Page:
People often ask me, “If bitcoin is so great, why do we need all these other coins like ether?”
Or, “Why do 2,000 different cryptoassets even exist? Shouldn’t we all just use the best one?”
It’s a logical question.
We’re taught to think about bitcoin and other cryptoassets as currencies. Viewed that way, having multiples makes no sense. Why do we need multiple digital currencies if there’s only one internet?
The answer is that the term cryptocurrency is misleading.
Traditional currencies like the dollar, the euro and the yen all do essentially the same thing; they are payment tools in different countries or regions. But cryptoassets like bitcoin and ether actually do very different things. Understanding those differences is the key to understanding which ones will be important in the future.
Bitcoin vs. Ether
Bitcoin was the first and is today the most valuable cryptoasset in the world. It was created in 2009 when its pseudonymous inventor, Satoshi Nakamoto, figured out how to do a seemingly simple thing: send money over the internet safely without using a bank.
The software that allows this to happen is called the “Bitcoin blockchain.” As the first blockchain ever created, the software underlying bitcoin is pretty basic. Essentially all you can do with it is send, receive, and store bitcoin.
Ether, by contrast, was created in 2015. The software that underlies ether is called the “Ethereum blockchain.” It’s much more flexible than the Bitcoin blockchain. In fact, the Ethereum blockchain is “Turing-complete,” meaning you can program it to do anything. If Bitcoin is a beeper, Ethereum is a smart phone.
It’s easy to imagine why Ethereum’s flexibility is a big deal. If you can program money, you can replace many of the things that the traditional financial services industry charges us huge fees for.
What Could Ethereum Do? Here’s One Example
Before I joined the crypto industry, I was the CEO of a business called ETF.com. We didn’t always have that URL, however; we bought it from a squatter for quite a bit of money.
When we bought it, we didn’t trust the squatter: We weren’t going to wire him money before he sent us the URL. Similarly, the squatter didn’t trust us: He wasn’t going to send us the URL before he got his money.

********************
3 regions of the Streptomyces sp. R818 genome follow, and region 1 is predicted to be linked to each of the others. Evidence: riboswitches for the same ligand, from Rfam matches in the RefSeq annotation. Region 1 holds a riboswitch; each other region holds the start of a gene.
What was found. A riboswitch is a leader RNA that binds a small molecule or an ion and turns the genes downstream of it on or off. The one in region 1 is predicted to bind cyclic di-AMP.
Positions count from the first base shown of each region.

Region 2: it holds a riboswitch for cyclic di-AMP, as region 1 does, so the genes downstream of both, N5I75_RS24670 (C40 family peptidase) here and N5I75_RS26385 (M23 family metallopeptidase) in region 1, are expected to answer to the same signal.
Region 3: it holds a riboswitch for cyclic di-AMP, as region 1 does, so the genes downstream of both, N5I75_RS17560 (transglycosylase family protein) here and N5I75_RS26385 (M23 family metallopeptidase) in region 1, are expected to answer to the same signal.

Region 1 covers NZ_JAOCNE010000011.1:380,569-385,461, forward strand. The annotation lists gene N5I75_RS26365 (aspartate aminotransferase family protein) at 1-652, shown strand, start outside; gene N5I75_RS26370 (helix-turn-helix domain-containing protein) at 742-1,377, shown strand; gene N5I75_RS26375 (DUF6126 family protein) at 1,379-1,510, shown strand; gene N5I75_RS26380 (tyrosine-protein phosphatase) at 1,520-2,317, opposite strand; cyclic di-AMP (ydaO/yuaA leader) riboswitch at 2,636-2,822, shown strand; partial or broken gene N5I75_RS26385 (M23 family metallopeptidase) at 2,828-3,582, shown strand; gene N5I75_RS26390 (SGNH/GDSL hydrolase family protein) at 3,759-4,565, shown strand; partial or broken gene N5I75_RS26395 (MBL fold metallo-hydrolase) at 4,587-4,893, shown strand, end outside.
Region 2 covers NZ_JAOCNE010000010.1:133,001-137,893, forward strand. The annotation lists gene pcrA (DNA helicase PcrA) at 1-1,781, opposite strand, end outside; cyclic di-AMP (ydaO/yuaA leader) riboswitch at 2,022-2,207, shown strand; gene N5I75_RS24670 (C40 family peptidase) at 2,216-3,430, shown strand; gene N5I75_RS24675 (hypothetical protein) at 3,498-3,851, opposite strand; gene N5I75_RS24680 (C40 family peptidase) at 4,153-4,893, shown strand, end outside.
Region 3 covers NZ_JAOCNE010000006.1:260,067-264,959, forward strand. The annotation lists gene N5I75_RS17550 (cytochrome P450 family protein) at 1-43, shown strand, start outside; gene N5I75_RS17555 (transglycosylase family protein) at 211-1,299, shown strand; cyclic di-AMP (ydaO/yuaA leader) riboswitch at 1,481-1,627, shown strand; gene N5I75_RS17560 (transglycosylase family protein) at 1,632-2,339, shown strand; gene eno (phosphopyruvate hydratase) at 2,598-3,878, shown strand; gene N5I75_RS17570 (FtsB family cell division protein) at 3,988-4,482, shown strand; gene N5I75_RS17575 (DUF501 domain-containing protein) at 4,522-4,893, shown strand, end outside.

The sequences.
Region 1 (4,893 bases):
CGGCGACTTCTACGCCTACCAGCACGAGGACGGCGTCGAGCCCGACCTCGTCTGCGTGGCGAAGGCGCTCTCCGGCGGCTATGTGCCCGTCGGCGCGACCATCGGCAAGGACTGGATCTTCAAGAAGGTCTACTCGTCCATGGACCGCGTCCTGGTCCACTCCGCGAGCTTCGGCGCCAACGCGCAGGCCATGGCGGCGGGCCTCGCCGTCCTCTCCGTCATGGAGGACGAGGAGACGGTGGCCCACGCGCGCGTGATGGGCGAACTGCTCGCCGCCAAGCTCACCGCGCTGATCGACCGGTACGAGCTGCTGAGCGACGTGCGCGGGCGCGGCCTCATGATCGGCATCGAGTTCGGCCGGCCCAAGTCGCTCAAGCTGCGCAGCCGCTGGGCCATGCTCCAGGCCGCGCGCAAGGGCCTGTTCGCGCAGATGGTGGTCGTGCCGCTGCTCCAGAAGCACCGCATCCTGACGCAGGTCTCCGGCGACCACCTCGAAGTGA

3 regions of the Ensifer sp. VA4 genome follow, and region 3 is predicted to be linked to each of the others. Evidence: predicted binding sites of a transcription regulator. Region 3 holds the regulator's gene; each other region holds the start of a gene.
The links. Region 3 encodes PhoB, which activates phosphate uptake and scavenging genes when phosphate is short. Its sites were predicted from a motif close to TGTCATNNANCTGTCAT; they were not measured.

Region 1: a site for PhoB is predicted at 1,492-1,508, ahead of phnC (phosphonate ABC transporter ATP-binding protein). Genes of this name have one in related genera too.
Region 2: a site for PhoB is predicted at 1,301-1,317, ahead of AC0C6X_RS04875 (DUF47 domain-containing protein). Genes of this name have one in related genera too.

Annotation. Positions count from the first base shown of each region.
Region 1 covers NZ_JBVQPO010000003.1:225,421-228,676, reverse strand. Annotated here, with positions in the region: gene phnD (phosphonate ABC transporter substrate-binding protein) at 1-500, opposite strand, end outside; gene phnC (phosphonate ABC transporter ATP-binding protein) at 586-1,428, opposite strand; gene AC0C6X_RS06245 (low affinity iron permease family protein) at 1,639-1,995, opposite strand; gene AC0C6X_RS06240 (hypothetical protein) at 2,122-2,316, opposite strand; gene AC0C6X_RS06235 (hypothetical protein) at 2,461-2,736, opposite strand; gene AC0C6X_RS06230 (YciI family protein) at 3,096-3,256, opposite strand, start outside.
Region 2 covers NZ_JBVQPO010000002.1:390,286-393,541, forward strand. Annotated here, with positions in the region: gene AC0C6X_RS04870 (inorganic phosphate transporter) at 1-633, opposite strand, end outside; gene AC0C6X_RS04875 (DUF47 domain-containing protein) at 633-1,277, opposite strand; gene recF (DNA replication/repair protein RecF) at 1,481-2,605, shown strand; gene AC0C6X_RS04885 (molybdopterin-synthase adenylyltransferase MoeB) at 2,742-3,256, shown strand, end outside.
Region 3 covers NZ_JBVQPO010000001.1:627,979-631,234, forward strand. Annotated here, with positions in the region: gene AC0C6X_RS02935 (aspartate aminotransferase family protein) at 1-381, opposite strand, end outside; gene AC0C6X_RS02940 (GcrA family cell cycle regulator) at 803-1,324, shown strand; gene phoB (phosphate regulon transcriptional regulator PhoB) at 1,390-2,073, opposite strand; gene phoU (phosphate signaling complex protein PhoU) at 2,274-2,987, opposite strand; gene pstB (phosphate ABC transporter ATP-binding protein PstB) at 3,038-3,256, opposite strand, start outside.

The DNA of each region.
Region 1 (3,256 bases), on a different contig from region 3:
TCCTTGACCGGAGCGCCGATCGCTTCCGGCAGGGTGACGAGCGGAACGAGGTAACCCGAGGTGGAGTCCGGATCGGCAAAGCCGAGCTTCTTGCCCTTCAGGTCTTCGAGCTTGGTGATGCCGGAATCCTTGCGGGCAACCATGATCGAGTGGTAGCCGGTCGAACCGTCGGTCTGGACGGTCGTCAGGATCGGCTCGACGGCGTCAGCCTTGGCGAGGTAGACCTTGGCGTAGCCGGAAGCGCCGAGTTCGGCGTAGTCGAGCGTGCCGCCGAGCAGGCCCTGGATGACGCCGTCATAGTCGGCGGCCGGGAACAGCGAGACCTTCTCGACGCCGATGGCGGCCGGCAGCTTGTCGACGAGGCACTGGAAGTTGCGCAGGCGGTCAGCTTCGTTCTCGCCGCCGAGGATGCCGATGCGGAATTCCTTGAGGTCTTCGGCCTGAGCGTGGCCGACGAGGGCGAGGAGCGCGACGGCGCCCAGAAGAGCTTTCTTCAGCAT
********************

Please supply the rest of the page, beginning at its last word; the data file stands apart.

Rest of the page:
To facilitate the transaction, we hired a lawyer to sit in the middle and act as an escrow agent. We wired our payment to the lawyer, the squatter sent him the URL, and the lawyer crossed the transaction. For this service, he charged us something like $2,000.
Today, rather than hiring the lawyer, we could write a small program for the Ethereum blockchain. The program would say: When Matt uploads the money (in ether) and the squatter uploads the URL, cross the transaction. We would save $2,000! Multiply that by a hundred different simple financial services and you can see why ether is potentially a big deal.
Does That Mean Ether Is Better Than Bitcoin? No.
Does that mean ether is “better” than bitcoin?
From a software security perspective, Bitcoin’s limited functionality “limits the attack surface” for cyber attacks. As a software that handles money, security is hugely important, and Bitcoin’s simplicity makes it super secure.
Moreover, from an ease of use perspective, having only “send”, “receive”, and “store” as your options makes it easier to avoid human error.
As such, bitcoin’s underlying software is optimized to be extremely secure and easy-to-use: Perfect for bitcoin’s primary use case as a kind of “digital gold.”
By contrast, ether’s underlying software is more flexible, which is why people talk about it disrupting the broader financial industry. It’s not as good as Bitcoin at storing value, but it’s way better at replacing overpaid lawyers and investment bankers.
Other leading cryptoassets are optimized for other use cases. XRP, for instance, is optimized for speed, and is designed to replace traditional international payment systems. Monero is optimized for privacy, and is optimized to complete with private/offshore banking solutions. And so on.
Does this mean we need 2,000 different cryptoassets? Of course not. Most of them are worthless and will trade to zero.
But my guess is that a handful of them will find major addressable markets and become quite valuable in the future.
PS: Crypto experts will undoubtedly point out that people are working to expand bitcoin’s core functionality using off-chain enhancements, such as the Lightning network. It’s true, and that work is very interesting. I’ll address the idea of off-chain enhancements to various blockchains in a later column.